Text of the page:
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|Iraq cabinet passes US forces pact|
Article Date: November 17, 2008
Iraq's cabinet has approved a security pact
which allows about 150,000 US troops to remain in the country for
another three years, a government spokesman has confirmed.
The draft Status of Forces Agreement (Sofa) was passed by the cabinet on Sunday and will now be sent to parliament for their approval.
All but one of the 28 cabinet members present in the session voted in favour of the deal, Ali al-Dabbagh, Iraqi government spokesman, said.
"There was a positive position taken on the part of the larger blocs and all the most important blocs," Dabbagh said.
"They all expressed a positive position because they consider it the best [agreement] possible, because it will manage and end the military presence and guarantee the complete withdrawal of the troops."
However, it is not clear why nine members of the 37-member cabinet
stayed away from the meeting.
Earlier, three people died after a homemade explosive device went off near a checkpoint in Baghdad, police said.
The security agreement, which has undergone a series of revisions during months of wrangling and opposition from many ordinary Iraqis, now sets 2011 as a fixed deadline for US forces to leave Iraq.
Hoda Abdel Hamid, Al Jazeera's Iraq correspondent, said that most Iraqis she had spoken to were ambivalent about extending the presence of US troops in their country.
"On one hand everyone wants to see the last US soldier leave Iraq, but on the other hand they are afraid of what could happen if there is a hasty withdrawal," she said.
Hoshyar Zebari, Iraq's foreign minister, said he expected the deal to be passed by parliament before the end of the month.
The rule of law over US troops and civilian contractors on Iraqi soil has been behind most of the differences over the draft of the deal.
Previous drafts of the agreement have only agreed that US troops can be held accountable under Iraqi law for any crimes committed outside their bases while off duty.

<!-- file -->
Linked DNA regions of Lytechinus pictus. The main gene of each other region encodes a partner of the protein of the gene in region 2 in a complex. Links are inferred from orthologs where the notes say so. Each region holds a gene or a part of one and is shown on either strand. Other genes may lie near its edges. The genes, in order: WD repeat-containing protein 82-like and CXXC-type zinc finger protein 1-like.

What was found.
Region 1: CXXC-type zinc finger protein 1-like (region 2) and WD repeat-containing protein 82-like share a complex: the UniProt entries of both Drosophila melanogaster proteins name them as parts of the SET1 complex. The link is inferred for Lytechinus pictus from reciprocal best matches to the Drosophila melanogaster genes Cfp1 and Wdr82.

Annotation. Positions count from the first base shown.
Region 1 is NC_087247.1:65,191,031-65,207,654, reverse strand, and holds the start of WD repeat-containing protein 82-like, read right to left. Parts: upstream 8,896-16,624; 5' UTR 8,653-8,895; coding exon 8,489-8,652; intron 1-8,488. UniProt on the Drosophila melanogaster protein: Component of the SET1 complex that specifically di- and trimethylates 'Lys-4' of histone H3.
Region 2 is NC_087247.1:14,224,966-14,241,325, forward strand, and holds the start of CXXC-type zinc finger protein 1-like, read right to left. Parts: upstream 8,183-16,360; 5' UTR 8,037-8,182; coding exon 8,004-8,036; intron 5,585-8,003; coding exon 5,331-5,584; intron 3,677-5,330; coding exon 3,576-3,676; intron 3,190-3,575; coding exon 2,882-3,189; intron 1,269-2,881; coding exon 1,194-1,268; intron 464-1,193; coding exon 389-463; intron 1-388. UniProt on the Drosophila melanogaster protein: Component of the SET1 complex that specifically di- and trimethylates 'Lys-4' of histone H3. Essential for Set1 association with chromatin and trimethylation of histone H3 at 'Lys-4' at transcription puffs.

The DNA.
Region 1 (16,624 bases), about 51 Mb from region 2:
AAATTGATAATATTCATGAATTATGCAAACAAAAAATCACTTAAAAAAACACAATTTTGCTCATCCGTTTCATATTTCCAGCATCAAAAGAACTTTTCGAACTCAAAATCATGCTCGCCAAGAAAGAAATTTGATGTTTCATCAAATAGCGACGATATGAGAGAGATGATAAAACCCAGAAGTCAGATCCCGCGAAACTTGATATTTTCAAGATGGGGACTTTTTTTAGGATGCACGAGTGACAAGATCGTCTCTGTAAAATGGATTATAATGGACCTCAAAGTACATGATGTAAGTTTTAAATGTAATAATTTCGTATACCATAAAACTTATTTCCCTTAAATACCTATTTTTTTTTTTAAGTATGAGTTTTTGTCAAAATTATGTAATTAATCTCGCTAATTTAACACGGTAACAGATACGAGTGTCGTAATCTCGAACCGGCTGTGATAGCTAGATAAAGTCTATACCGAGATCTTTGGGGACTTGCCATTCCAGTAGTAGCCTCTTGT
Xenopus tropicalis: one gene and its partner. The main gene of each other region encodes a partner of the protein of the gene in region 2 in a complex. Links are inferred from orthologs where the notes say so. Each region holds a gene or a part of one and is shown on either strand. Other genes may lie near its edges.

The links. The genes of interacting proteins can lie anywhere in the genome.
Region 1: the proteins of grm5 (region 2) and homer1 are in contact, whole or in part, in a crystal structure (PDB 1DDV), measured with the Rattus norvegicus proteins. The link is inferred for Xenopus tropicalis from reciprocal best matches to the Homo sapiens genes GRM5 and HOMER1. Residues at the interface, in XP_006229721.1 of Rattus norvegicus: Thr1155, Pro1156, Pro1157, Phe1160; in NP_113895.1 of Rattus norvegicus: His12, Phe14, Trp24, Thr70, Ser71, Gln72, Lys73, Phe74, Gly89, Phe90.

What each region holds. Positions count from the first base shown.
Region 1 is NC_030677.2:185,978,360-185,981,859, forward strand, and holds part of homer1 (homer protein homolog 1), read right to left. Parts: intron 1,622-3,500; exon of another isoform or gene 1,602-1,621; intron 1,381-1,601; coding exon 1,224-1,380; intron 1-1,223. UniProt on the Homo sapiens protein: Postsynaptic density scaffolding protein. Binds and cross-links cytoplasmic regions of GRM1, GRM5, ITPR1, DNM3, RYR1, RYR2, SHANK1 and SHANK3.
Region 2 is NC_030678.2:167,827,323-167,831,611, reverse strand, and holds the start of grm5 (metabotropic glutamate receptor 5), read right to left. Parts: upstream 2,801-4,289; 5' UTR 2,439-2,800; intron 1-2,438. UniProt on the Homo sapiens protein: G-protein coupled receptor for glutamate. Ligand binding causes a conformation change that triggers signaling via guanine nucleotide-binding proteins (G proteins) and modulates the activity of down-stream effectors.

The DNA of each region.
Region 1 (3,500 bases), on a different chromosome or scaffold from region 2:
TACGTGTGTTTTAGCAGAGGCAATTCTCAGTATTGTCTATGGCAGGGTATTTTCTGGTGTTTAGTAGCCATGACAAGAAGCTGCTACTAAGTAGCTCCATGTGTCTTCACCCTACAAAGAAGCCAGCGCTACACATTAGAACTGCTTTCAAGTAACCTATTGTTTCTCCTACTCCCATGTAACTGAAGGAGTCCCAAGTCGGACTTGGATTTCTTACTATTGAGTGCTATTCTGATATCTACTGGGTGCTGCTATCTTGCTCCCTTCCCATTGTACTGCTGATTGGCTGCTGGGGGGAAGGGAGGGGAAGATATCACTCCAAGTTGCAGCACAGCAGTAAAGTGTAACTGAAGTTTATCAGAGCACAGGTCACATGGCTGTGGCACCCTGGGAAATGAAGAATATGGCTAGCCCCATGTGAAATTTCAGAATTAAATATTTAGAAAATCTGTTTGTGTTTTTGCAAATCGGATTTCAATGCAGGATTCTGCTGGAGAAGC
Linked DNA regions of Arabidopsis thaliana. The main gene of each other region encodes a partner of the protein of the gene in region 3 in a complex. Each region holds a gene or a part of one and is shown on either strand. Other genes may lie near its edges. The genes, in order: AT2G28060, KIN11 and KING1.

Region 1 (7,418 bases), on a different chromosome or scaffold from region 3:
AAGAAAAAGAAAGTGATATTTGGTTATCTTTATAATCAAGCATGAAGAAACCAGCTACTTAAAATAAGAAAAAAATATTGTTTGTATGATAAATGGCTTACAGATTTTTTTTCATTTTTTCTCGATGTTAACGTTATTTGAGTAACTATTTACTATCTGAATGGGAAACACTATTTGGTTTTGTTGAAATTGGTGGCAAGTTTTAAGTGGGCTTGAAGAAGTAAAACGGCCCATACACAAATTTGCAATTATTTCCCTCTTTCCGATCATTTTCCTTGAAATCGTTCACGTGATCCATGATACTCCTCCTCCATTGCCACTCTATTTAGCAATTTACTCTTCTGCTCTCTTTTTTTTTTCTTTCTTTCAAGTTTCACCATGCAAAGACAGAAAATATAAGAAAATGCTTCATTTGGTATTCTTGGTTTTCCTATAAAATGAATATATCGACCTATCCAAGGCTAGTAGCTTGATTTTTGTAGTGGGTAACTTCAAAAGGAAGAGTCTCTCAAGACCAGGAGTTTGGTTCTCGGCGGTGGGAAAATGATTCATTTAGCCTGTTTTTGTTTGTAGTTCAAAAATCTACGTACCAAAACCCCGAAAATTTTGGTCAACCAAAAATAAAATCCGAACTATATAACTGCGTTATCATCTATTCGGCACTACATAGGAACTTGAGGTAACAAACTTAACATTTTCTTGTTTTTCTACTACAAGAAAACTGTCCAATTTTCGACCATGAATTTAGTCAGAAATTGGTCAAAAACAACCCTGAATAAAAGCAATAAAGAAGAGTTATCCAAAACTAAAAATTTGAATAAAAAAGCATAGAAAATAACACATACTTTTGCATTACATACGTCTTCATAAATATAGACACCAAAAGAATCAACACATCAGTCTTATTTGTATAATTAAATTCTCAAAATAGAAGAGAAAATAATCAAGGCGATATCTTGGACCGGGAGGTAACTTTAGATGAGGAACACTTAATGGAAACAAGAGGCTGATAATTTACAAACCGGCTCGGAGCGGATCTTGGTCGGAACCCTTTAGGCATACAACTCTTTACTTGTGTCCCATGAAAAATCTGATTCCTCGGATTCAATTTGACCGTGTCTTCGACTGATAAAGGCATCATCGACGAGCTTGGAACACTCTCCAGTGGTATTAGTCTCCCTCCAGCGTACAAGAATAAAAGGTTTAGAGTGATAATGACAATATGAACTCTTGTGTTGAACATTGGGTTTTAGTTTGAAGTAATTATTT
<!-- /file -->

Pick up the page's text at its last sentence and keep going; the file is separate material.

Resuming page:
Baghdad has also sought to ensure that the US military
does not use Iraqi territory as a base to launch attacks on neighbouring
Many Iraqis have openly protested against the security deal with Washington, with thousands of people turning up at a recent opposition rally organised by Muqtada al-Sadr, an Iraqi Shia leader.
Although the cabinet has approved the draft, the fact that most parliament members have not seen the text could delay their passage of the accord, our correspondent said.
"I think we are going to hear a lot of deliberation in parliament and we will see a lot of procrastination. The Sadrists are in the parliament as well as other groups who are also against the pact … there is going to be a lot of in-fighting," she said.
"Most of the parliament has not read this agreement. One of the main issues is that no-one in Iraq except the cabinet has read it."
of the vote, Nuri al-Maliki, the Iraqi prime minister, dispatched Khalid
al-Attiyah and Ali al-Adeeb, two senior Shia legislators to Najaf to
secure the support of Grand Ayatollah Ali al-Sistani, the country's top
Source: Al Jazeera & agencies